The Corridor Conversation: Peg Moertl

Peg Moertl of HCDC in Cincinnati.

Peg Moertl taking the reins of HCDC, Inc. (formerly known as the Hamilton County Development Company) earlier this year was as logical as it was wise. Logical because it is the natural next act for an economic development pro who has worked on all sides of the equation – small business, government, nonprofit and for profit, banking – for more than four decades. Wise because Peg is not just passionate about her work but brings a strong record of achievement to her new position.

HCDC’s work is organized into three pillars: access to capital, business coaching and incubation, and economic development. It is the largest certified development company in the state of Ohio both in terms of units and dollars. At 77,000 square feet of available space, HCDC is the largest and oldest incubator in the State of Ohio and about three times the national average size for incubators. In its capacity as the economic development office for Hamilton County, HCDC supports neighborhood revitalization and business growth through community consulting, business coaching and tax incentives.

“HCDC really is a gem,” she said. “Each leg alone would be enough for some organizations. The fact that we marry all three of them really does position us in a unique way in the overall economic development effort.”

We caught up with Peg to talk about what the region needs to do to maintain its momentum.

Peg points to three key ingredients that will be necessary to continuing the region’s impressive run of recent successes. The region must recognize that a rising tide does not float all boats, and that we must have an intentional focus on equity to ensure the benefits of a growing economy reach broadly into our community. “Quality affordable housing, effective education, bail and criminal justice reform, transportation, and lingering racism are all critical elements that we need to address with real intention,” she said. “If we don’t, we’re going to reach a point where it will stall economic development progress, if it isn’t hasn’t already.”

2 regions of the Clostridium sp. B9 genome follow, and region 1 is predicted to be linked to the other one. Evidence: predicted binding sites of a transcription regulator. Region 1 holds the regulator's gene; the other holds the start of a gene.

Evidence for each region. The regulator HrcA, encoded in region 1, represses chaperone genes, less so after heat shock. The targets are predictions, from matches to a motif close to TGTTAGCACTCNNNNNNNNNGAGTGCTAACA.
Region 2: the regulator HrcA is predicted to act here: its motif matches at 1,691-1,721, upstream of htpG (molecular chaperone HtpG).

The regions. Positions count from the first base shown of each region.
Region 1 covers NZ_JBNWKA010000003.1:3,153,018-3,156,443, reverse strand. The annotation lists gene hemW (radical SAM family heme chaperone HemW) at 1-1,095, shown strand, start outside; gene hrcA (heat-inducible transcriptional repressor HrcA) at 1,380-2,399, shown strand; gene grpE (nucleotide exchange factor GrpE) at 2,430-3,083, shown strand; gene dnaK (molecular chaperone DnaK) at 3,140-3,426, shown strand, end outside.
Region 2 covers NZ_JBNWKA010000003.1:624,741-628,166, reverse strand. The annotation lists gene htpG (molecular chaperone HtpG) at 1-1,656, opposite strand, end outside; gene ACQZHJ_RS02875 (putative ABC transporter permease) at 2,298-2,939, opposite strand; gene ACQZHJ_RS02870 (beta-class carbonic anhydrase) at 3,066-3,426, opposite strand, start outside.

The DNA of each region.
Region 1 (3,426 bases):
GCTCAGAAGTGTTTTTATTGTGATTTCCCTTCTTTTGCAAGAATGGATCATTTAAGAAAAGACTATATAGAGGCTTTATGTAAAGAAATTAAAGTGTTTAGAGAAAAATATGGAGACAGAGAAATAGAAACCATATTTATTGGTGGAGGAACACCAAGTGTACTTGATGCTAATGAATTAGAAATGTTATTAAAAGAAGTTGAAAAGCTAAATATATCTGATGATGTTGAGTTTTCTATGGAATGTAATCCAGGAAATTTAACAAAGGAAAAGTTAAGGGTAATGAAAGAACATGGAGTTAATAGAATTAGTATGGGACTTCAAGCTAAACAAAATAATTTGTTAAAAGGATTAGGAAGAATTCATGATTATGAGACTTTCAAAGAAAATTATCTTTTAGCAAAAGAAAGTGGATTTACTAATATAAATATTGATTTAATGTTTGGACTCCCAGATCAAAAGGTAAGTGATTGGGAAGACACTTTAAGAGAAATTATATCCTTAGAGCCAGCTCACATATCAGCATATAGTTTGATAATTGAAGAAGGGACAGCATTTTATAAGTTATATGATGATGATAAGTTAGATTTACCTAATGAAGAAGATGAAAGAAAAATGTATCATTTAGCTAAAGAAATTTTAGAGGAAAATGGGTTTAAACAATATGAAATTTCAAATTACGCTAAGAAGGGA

The region also cannot let the current county and city budget issues or national policy uncertainties derail its efforts. “It will require a combination of strategies, certainly, including not just new resources but retooling the way we do things,” Peg said. “And maybe we need a bigger public dialog.” Cincinnati and other areas of the state, for example, have made strides in ensuring a more welcoming environment for immigrants as a means of addressing population loss. “So we have a lot of new companies that are immigrant-owned. As they grow, they’re hiring more people.”

And, finally, we need to make sure that the companies birthed here, stay here and grow here. “We’ve been focused to a degree on attracting high-tech entrepreneurs to come here and grow their businesses,” she said. “But how focused have we been on making sure they stay here? Some just leave when they’re finished with whatever accelerator they’re a part of.” She feels the Uptown Innovation Corridor can play a key role in this regard, and keeping these companies in the region is a major focus of HCDC’s Office of Innovation + Creativity as well as the HCDC Business Center.

A word about entrepreneurs
We figured that – having been the director of an organization of women business owners, creating the region’s first micro-credit program, serving as development director for the City of Cincinnati and a host of other positions in banking and economic development – Peg would also be a great person to weigh in on the most important characteristics of a great entrepreneur. “Passion and tolerance. That makes all the required hard work and the rejection and failure worthwhile,” she said. “And preparation and persistence. Success follows lots of homework, lots of starts and stops, lots of obstacles.”